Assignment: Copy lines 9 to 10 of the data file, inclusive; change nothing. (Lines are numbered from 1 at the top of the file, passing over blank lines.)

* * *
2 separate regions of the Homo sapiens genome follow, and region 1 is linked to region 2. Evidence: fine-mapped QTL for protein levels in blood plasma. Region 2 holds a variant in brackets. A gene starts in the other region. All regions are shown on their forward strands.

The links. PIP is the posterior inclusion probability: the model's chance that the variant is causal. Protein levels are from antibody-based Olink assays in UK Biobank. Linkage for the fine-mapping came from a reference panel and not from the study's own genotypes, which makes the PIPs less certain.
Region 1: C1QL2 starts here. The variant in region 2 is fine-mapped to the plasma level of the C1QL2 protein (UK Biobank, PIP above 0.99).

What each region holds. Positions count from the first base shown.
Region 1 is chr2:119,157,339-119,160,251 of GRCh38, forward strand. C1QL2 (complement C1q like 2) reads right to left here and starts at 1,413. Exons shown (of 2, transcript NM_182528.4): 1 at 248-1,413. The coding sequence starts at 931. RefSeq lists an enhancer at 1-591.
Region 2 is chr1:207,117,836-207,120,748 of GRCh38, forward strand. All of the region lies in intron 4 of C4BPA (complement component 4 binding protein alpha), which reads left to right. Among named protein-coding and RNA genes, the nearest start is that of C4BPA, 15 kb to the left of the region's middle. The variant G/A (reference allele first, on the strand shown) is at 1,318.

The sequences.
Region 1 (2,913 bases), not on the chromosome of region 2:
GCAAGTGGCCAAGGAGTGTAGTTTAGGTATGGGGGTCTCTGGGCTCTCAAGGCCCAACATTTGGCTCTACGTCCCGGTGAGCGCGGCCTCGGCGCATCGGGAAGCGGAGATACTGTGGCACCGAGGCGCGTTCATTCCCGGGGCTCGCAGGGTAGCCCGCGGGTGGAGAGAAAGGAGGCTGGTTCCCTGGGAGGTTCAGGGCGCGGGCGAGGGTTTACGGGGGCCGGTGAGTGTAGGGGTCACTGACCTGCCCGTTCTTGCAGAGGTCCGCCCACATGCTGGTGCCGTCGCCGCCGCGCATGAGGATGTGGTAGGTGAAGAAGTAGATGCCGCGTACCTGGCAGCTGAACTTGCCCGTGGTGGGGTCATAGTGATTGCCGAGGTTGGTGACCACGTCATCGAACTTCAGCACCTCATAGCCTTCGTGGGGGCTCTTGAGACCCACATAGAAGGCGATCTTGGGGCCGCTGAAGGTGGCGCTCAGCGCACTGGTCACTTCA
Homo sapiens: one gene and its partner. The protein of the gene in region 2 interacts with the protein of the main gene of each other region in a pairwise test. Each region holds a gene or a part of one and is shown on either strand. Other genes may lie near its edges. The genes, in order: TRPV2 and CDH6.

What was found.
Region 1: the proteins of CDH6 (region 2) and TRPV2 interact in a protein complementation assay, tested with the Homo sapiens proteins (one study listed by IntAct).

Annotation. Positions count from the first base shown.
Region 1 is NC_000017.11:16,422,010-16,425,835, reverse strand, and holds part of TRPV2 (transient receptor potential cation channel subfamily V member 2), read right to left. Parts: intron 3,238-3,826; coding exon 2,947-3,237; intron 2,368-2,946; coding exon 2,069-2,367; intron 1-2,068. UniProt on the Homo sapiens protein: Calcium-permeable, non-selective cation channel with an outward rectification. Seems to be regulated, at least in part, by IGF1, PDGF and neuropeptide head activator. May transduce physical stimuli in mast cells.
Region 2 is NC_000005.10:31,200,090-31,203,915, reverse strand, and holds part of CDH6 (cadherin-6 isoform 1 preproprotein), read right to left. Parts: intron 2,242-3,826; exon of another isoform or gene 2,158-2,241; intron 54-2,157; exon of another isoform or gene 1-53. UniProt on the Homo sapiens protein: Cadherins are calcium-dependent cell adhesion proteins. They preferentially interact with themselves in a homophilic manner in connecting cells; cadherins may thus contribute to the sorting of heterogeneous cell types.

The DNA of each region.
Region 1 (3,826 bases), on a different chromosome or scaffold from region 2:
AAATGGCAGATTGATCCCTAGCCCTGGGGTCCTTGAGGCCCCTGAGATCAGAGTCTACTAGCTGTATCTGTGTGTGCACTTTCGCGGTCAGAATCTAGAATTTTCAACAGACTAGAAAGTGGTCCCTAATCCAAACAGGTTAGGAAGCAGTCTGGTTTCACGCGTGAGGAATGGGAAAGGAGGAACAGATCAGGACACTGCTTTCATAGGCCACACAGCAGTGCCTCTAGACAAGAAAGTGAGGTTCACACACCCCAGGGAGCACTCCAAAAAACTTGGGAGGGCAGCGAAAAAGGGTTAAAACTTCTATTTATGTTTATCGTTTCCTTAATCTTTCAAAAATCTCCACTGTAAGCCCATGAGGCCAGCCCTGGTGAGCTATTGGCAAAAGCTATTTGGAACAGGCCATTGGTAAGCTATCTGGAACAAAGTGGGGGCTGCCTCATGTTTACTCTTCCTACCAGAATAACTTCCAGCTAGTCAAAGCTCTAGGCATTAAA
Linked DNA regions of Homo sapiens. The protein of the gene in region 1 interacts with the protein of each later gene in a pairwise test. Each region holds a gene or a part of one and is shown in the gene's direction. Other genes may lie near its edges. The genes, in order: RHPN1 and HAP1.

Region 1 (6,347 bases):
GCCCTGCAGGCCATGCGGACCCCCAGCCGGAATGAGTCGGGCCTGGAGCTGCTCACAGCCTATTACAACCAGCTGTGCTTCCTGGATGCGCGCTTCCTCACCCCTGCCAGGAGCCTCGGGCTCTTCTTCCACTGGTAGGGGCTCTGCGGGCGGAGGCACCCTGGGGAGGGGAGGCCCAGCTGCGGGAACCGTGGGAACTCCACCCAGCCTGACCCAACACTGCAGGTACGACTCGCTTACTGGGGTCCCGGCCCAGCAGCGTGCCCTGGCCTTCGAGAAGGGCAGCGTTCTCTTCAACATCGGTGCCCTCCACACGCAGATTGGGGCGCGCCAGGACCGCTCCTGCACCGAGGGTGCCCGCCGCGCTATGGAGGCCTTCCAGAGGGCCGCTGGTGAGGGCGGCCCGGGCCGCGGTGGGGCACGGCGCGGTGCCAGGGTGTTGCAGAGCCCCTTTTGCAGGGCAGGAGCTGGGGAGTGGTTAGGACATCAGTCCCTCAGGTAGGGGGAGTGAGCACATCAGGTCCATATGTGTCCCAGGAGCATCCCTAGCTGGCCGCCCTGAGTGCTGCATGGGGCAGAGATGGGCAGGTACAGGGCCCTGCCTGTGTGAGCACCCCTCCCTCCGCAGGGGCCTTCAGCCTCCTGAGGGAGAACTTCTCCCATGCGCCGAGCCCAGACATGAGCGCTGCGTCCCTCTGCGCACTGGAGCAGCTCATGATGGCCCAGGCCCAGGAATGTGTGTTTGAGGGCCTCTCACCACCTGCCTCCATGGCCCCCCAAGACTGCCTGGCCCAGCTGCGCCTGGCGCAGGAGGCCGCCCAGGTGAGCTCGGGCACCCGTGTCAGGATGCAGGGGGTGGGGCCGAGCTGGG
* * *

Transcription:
GCAAGTGGCCAAGGAGTGTAGTTTAGGTATGGGGGTCTCTGGGCTCTCAAGGCCCAACATTTGGCTCTACGTCCCGGTGAGCGCGGCCTCGGCGCATCGGGAAGCGGAGATACTGTGGCACCGAGGCGCGTTCATTCCCGGGGCTCGCAGGGTAGCCCGCGGGTGGAGAGAAAGGAGGCTGGTTCCCTGGGAGGTTCAGGGCGCGGGCGAGGGTTTACGGGGGCCGGTGAGTGTAGGGGTCACTGACCTGCCCGTTCTTGCAGAGGTCCGCCCACATGCTGGTGCCGTCGCCGCCGCGCATGAGGATGTGGTAGGTGAAGAAGTAGATGCCGCGTACCTGGCAGCTGAACTTGCCCGTGGTGGGGTCATAGTGATTGCCGAGGTTGGTGACCACGTCATCGAACTTCAGCACCTCATAGCCTTCGTGGGGGCTCTTGAGACCCACATAGAAGGCGATCTTGGGGCCGCTGAAGGTGGCGCTCAGCGCACTGGTCACTTCA
Homo sapiens: one gene and its partner. The protein of the gene in region 2 interacts with the protein of the main gene of each other region in a pairwise test. Each region holds a gene or a part of one and is shown on either strand. Other genes may lie near its edges. The genes, in order: TRPV2 and CDH6.